You always feel a slight frisson of excitement when, during an exciting match, the camera pans over the crowd and you see a great athlete from another sport in the audience. I’m not sure why, but it goes beyond the dubious pleasure that is regular celebrity-spotting. David Beckham focusing on the Ashes with an expression familiar from the seconds before a free kick, for example; or perhaps the sight of Boris Becker cheering for his beloved Bayern Munich with a similarly memorable joyous abandon. Perhaps part of why it matters is because we feel oddly privileged at the reminder that great athletes can be sports fans, too. Even a Becker can be lost in admiration at the athleticism of a Robben; even a Beckham can be spellbound by the way a Flintoff hits a ball.
The Championships have always provided more than their fair share of such moments. Last year, Wayne Rooney watched Andy Murray become the first Briton in decades to win a singles title at Wimbledon; everyone who saw Rooney knew he couldn’t but have been thinking that England’s World Cup drought was getting to be almost as long. The matches at Centre Court last Saturday were brightened by the presence of Beckham- who does seem to turn up everywhere – as well as golfer Ian Poulter, former England captain Andrew Strauss, and the lynchpin of the last English team to lift the World Cup, Bobby Charlton.
Oh, and Sachin Tendulkar, MP.
All this looked lovely. Tendulkar is noticeably at home among the greats of the games. He’s dignified and charming, a terrific ambassador for the game of cricket, and for India.
Naturally, however, it all went downhill from there, demonstrating once again why India simply Can’t Have Nice Things.
It so happened that Maria Sharapova, one of the players on Centre Court that day, was asked at a press conference later that evening how she felt about being watched by Beckham. She gracefully told the questioner that she’d met Beckham, he’s a pretty cool guy, glad he turned up, etc. Somebody – I don’t know who, but I’m betting it was either an Indian, or possibly the Devil meddling in human affairs – then asked a fateful follow-up question: and what about Sachin Tendulkar? Did she know who he was?
“I don’t,” said Sharapova, thereby sealing her fate.
You see, you might be one of the world’s most recognisable athletes; you might have won Wimbledon at 17, won every Grand Slam title and an Olympic silver, been forced out of the game twice because of a dodgy shoulder and returned each time to win more Slams; but if you don’t know who Tendulkar is, India will view itself insulted, and attack you relentlessly. (Sharapova should take comfort in the fact that she didn’t, at least, reveal that she has no idea who Salman Khan is. That would really have been disastrous.)
On Twitter, “Who is Maria Sharapova?” has been trending for three days. As with every time the unruly and generally uncivilised Indian internet notices the outside world, it has stunned pretty much everyone by how vituperative it can be. The Australian journalist Sam Clench reported: “India’s most passionate cricket fans, who outnumber the populations of most countries, responded to Sharapova’s blasphemous admission by spamming every post on her Facebook page with thousands of comments. At least, that was stage one of their gargantuan trolling campaign. Some of Tendulkar’s supporters insulted the Russian tennis star. Others listed his stupendous career statistics. And while a few brave people admonished their compatriots for acting so childishly, more still simply repeated Tendulkar’s name, as though Sharapova would learn who he was through repetition.” Naturally, a good proportion of the abuse was blatantly sexist. And all of it was depressingly ignorant.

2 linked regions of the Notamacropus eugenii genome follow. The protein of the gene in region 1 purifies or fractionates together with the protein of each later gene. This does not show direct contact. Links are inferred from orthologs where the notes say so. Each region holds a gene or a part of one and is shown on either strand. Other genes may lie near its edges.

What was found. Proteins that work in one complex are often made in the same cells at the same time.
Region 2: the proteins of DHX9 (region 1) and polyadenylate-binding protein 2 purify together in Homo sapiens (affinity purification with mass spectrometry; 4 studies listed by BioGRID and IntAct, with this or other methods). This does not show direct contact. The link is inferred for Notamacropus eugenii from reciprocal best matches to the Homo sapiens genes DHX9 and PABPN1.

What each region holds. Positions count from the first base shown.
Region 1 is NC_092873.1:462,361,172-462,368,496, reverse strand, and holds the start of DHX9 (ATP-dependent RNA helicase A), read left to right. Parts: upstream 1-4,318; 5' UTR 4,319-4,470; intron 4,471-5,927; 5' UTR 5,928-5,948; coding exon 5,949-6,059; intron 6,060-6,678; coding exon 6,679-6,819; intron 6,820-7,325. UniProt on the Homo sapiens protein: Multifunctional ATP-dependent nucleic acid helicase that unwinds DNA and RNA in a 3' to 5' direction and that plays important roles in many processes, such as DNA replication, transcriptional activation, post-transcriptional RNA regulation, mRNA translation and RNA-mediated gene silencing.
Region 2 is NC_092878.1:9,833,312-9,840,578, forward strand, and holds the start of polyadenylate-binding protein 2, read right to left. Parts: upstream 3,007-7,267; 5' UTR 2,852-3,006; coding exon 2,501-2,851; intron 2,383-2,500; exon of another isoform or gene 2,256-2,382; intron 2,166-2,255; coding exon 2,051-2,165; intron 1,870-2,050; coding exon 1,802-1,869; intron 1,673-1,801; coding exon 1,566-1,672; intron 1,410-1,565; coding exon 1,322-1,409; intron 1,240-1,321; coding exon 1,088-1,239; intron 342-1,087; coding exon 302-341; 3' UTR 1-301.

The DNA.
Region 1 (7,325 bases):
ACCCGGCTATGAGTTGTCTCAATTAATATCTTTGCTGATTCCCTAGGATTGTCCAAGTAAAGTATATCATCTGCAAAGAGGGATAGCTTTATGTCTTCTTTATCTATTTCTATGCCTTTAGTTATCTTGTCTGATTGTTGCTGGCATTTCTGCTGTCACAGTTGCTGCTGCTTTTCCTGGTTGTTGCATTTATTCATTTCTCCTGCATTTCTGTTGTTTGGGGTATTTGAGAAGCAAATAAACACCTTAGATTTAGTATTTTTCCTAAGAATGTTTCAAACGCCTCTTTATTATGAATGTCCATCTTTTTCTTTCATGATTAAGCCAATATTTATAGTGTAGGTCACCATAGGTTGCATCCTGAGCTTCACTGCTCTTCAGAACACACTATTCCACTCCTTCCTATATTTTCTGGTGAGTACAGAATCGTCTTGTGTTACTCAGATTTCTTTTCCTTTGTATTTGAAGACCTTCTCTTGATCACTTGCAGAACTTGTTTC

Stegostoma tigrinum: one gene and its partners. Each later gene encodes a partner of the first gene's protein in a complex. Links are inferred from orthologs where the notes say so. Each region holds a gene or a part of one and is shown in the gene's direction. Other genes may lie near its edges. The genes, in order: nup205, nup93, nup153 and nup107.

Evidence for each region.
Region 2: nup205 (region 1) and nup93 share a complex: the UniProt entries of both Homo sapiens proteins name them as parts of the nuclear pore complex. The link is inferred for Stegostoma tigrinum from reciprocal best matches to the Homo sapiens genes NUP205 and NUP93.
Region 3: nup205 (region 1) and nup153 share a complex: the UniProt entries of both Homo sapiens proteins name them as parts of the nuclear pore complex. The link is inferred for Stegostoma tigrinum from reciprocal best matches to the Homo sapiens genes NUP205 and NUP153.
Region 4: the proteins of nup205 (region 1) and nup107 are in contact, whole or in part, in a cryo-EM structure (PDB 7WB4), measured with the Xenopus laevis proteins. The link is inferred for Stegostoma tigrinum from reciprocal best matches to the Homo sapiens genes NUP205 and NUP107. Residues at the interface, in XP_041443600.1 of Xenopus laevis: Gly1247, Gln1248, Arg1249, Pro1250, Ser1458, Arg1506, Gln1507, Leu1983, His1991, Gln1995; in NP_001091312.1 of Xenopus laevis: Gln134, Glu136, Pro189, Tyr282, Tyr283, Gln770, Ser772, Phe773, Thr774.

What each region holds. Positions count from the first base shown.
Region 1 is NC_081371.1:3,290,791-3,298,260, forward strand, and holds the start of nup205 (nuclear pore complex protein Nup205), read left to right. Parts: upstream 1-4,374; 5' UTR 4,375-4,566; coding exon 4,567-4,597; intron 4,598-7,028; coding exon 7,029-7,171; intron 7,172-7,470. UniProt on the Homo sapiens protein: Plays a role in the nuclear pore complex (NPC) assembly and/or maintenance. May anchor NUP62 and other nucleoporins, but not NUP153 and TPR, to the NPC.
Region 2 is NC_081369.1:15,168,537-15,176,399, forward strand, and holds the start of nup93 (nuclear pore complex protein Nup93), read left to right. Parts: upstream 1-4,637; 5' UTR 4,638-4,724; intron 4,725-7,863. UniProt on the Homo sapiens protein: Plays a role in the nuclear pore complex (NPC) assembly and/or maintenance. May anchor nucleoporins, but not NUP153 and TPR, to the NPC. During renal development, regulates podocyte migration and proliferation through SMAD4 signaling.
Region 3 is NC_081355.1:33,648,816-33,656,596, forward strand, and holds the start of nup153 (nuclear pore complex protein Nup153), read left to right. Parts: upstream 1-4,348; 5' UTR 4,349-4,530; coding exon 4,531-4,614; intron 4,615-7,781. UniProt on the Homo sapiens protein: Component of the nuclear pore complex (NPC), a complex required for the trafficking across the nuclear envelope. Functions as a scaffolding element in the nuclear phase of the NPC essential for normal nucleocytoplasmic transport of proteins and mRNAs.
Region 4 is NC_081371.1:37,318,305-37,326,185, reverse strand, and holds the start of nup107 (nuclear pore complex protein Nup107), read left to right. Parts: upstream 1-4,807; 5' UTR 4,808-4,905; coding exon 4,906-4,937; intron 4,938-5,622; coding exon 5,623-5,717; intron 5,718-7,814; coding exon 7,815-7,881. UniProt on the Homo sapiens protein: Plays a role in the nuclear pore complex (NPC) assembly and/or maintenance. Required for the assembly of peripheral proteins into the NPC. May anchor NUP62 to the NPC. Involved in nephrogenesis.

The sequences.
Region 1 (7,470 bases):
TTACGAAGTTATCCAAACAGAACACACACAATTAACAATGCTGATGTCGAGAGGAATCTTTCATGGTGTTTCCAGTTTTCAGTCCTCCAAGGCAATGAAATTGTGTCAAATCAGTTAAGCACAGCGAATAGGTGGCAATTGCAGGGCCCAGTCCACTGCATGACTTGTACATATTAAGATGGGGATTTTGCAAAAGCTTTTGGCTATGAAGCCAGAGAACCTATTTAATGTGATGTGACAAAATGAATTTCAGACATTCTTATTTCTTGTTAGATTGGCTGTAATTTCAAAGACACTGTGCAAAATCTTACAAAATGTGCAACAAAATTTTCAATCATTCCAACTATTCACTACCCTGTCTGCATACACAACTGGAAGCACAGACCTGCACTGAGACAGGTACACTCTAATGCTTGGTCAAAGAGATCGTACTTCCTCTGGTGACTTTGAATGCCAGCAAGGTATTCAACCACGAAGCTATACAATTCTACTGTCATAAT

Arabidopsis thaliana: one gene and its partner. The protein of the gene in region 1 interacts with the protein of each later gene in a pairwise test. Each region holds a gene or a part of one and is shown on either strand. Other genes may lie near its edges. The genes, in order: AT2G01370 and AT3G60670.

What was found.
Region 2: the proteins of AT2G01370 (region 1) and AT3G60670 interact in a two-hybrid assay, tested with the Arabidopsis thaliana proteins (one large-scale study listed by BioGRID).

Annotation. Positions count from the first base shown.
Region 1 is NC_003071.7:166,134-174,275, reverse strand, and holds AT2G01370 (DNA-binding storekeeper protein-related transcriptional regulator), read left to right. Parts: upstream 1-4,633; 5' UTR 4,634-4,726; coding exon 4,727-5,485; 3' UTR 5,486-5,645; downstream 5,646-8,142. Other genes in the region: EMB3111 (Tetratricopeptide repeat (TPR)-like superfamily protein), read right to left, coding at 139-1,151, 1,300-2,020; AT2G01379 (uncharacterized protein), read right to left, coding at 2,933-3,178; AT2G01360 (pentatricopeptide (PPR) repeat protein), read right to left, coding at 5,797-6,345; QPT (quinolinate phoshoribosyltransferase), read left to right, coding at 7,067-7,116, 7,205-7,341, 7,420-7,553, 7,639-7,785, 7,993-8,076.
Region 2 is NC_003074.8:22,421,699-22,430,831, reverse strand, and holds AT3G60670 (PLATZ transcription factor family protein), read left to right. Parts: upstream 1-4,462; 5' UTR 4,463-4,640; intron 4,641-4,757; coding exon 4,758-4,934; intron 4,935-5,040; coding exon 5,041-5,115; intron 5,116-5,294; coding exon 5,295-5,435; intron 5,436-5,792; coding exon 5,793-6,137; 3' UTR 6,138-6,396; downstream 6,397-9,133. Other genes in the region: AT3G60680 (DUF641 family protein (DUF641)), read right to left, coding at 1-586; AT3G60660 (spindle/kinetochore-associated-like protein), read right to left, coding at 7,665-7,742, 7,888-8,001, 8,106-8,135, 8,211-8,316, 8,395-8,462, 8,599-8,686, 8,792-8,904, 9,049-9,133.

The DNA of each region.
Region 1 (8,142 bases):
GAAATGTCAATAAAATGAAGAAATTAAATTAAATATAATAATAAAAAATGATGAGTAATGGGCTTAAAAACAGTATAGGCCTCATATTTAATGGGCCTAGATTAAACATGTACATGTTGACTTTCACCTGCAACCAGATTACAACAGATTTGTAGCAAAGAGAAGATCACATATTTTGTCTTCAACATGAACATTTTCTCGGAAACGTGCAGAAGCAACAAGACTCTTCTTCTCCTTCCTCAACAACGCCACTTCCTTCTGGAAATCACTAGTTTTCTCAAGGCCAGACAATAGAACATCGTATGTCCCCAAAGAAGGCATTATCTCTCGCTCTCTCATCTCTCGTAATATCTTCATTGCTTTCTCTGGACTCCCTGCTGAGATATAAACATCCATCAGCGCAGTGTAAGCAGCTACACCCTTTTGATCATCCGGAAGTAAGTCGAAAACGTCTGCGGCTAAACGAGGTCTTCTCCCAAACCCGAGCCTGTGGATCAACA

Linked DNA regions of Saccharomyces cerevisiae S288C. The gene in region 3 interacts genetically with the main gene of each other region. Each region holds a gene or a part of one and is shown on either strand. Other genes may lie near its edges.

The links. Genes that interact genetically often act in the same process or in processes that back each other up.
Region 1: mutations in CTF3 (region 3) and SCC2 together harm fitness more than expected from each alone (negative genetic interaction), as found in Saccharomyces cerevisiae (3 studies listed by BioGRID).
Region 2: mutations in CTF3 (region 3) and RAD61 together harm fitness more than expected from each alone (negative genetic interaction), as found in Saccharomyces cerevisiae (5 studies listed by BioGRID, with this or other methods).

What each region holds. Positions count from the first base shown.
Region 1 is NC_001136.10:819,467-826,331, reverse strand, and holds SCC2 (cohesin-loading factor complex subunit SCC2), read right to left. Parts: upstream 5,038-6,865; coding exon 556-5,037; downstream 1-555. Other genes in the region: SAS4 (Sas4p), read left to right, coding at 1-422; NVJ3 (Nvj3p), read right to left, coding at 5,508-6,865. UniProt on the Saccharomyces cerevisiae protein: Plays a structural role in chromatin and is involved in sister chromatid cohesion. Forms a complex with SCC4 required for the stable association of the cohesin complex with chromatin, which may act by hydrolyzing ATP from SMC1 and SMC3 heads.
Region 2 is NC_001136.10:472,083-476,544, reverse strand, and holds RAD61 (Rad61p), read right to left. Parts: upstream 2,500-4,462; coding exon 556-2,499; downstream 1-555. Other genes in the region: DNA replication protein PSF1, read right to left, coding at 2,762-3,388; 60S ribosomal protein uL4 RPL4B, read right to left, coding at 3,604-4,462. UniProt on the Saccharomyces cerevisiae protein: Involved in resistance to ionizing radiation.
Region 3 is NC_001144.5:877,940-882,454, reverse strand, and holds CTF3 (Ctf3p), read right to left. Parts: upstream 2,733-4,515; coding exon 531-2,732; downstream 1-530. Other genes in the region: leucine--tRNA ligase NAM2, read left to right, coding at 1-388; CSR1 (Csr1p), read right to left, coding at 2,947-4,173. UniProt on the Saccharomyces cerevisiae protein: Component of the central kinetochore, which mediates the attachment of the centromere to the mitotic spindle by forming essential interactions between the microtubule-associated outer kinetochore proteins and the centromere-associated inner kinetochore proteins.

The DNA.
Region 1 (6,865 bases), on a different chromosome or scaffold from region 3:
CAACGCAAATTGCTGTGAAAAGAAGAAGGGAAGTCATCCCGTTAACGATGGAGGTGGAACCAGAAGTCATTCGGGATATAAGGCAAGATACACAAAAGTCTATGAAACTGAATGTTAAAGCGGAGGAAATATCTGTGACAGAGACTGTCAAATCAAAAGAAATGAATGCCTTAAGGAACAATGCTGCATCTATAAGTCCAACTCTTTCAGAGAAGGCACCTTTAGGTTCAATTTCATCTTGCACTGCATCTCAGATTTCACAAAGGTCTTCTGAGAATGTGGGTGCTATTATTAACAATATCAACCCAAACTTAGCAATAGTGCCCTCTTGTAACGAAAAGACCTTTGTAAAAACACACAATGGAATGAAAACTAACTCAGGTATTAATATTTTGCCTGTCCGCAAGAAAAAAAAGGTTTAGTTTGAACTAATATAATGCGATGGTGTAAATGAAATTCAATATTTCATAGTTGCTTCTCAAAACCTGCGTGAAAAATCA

I mean, is it really the case that the average English-speaking Indian internet user is so completely out of touch with the world that he or she genuinely thinks that the average Russian is likely to have heard of cricket, let alone of Tendulkar? Amitabh Bachchan, yes. Tendulkar, no.
This is more evidence of how insular and uninformed are even many relatively educated Indians – at least, many of the noisiest ones. Not to mention deficient in logic: every one of those hundreds of thousands of disgraceful Indian citizens knew that at most a dozen countries care about cricket enough to play it half-decently; it appears not one of them was capable of the logical leap to the conclusion that Tendulkar could hardly be one of the world’s most recognisable men.
It is possible that just leading you through this reasoning means that I have insulted India – or at least a national symbol. This is the new India, people. Insult it at your peril. And we will decide what’s an insult and what isn’t. (Insult logic all you like, just not us.) This is the India that burns cricketers’ homes, trolls those who don’t love Narendra Modi sufficiently, believes foreign policy can be framed around the Indian English phrase “befitting reply”.
But, you know, it would be nice if we had something to be proud of before we found things to be prickly about. Instead of winning at just cricket, could we possibly win at something other people play, before demanding the world’s obeisance? Otherwise they will just laugh at us. I’m sure Sharapova, the world’s highest-paid female athlete, is doing just that.